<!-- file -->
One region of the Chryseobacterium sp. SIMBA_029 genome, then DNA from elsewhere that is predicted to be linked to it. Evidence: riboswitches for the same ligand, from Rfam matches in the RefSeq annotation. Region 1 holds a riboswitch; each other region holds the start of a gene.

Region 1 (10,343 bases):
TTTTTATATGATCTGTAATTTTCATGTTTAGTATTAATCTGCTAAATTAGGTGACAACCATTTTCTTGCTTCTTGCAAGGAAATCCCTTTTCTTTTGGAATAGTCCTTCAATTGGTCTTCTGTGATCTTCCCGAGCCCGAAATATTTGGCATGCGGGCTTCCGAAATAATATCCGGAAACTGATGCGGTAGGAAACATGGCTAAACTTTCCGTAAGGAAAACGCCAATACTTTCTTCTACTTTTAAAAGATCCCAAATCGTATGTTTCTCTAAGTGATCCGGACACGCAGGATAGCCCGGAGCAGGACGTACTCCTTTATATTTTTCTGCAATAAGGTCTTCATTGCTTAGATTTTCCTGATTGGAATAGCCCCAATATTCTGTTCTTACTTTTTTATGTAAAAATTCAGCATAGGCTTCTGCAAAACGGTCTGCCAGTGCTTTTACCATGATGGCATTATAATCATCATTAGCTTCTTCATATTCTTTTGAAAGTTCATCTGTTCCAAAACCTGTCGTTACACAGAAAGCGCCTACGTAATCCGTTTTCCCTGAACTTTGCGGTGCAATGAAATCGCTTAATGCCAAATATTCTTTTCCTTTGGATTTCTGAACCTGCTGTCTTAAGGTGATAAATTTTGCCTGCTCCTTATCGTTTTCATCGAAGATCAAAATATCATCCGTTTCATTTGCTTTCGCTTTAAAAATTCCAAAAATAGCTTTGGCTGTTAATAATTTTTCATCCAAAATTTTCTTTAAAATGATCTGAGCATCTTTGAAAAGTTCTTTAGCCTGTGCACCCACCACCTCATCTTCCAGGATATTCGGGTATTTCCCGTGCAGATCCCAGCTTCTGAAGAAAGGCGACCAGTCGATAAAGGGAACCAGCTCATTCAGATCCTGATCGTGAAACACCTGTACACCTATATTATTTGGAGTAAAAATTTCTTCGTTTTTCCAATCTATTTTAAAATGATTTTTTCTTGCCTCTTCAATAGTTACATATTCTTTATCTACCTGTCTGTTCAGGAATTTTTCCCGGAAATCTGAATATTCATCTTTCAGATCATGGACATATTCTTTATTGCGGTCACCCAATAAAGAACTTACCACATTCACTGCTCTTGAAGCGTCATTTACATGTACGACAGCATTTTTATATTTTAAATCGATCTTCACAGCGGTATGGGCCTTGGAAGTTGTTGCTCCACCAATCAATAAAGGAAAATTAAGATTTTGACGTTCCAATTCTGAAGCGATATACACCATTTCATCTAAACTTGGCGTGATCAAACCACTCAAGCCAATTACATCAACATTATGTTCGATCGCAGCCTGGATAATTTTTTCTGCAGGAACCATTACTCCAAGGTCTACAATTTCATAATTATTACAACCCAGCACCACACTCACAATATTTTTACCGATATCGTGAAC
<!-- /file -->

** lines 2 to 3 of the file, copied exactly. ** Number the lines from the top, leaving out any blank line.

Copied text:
Region 1 (10,343 bases):
TTTTTATATGATCTGTAATTTTCATGTTTAGTATTAATCTGCTAAATTAGGTGACAACCATTTTCTTGCTTCTTGCAAGGAAATCCCTTTTCTTTTGGAATAGTCCTTCAATTGGTCTTCTGTGATCTTCCCGAGCCCGAAATATTTGGCATGCGGGCTTCCGAAATAATATCCGGAAACTGATGCGGTAGGAAACATGGCTAAACTTTCCGTAAGGAAAACGCCAATACTTTCTTCTACTTTTAAAAGATCCCAAATCGTATGTTTCTCTAAGTGATCCGGACACGCAGGATAGCCCGGAGCAGGACGTACTCCTTTATATTTTTCTGCAATAAGGTCTTCATTGCTTAGATTTTCCTGATTGGAATAGCCCCAATATTCTGTTCTTACTTTTTTATGTAAAAATTCAGCATAGGCTTCTGCAAAACGGTCTGCCAGTGCTTTTACCATGATGGCATTATAATCATCATTAGCTTCTTCATATTCTTTTGAAAGTTCATCTGTTCCAAAACCTGTCGTTACACAGAAAGCGCCTACGTAATCCGTTTTCCCTGAACTTTGCGGTGCAATGAAATCGCTTAATGCCAAATATTCTTTTCCTTTGGATTTCTGAACCTGCTGTCTTAAGGTGATAAATTTTGCCTGCTCCTTATCGTTTTCATCGAAGATCAAAATATCATCCGTTTCATTTGCTTTCGCTTTAAAAATTCCAAAAATAGCTTTGGCTGTTAATAATTTTTCATCCAAAATTTTCTTTAAAATGATCTGAGCATCTTTGAAAAGTTCTTTAGCCTGTGCACCCACCACCTCATCTTCCAGGATATTCGGGTATTTCCCGTGCAGATCCCAGCTTCTGAAGAAAGGCGACCAGTCGATAAAGGGAACCAGCTCATTCAGATCCTGATCGTGAAACACCTGTACACCTATATTATTTGGAGTAAAAATTTCTTCGTTTTTCCAATCTATTTTAAAATGATTTTTTCTTGCCTCTTCAATAGTTACATATTCTTTATCTACCTGTCTGTTCAGGAATTTTTCCCGGAAATCTGAATATTCATCTTTCAGATCATGGACATATTCTTTATTGCGGTCACCCAATAAAGAACTTACCACATTCACTGCTCTTGAAGCGTCATTTACATGTACGACAGCATTTTTATATTTTAAATCGATCTTCACAGCGGTATGGGCCTTGGAAGTTGTTGCTCCACCAATCAATAAAGGAAAATTAAGATTTTGACGTTCCAATTCTGAAGCGATATACACCATTTCATCTAAACTTGGCGTGATCAAACCACTCAAGCCAATTACATCAACATTATGTTCGATCGCAGCCTGGATAATTTTTTCTGCAGGAACCATTACTCCAAGGTCTACAATTTCATAATTATTACAACCCAGCACCACACTCACAATATTTTTACCGATATCGTGAAC